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AI in medical imaging has made significant inroads -- MRI images can be analyzed by the pixel, for example -- but radiologists should feel secure that they won't cede their jobs to the software.
That message from analyst Brian Edwards stems from his observations about the complementary nature of AI in medical imaging. Also, AI has the ability to improve surgical planning and perhaps prevent additional biopsies for patients.
"[AI] takes the pixels one by one, converts it to a number and then runs analysis just like it does with words [and] free text," said Edwards, who studies healthcare AI at Chilmark Research in Boston. "Is this the image of a tumor? Yes, no."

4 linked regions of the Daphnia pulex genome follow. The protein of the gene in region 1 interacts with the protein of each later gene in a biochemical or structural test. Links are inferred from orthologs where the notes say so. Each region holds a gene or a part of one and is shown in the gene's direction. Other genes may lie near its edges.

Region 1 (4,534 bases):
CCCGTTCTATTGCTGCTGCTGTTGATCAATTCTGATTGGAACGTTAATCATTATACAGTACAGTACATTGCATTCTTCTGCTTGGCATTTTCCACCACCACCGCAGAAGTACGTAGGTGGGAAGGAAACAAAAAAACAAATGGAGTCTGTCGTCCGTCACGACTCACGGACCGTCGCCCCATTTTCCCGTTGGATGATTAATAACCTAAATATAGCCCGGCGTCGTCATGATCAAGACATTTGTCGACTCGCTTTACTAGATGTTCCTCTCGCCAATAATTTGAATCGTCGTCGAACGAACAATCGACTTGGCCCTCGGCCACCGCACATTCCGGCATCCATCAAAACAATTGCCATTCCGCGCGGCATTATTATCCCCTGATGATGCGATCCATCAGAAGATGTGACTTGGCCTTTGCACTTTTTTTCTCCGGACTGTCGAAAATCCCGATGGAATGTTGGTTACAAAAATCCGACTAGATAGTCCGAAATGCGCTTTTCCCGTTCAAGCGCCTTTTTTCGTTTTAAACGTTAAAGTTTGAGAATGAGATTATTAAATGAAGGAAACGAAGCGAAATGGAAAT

From there, oncologists and radiologists together review the AI results of images that possibly contain tumors. Confirmed cases can further use AI analysis to determine where the tumor masses exist and where healthy tissues lives, which helps determine more precisely what areas to cut out during surgery or focus on with other treatments such as chemotherapy, Edwards said.
AI in medical imaging may also make cancer detection a bit easier on patients. "Imaging technology has gotten to the point now where biopsies aren't always necessary, which is a huge benefit to the patients because biopsies are painful, invasive and often need to be redone several times," Edwards said.
However, AI will not shove aside radiologists any time soon, he added. One reason for his prediction is that typically AI does not perform medical diagnoses.
"It's mostly second-opinion type of work, confirming a radiologist opinion or running against a whole lot of images really fast to provide some sort of decision support," he said. "But radiologists are still the ones making all the decisions, and they're the ones accountable for the treatments provided."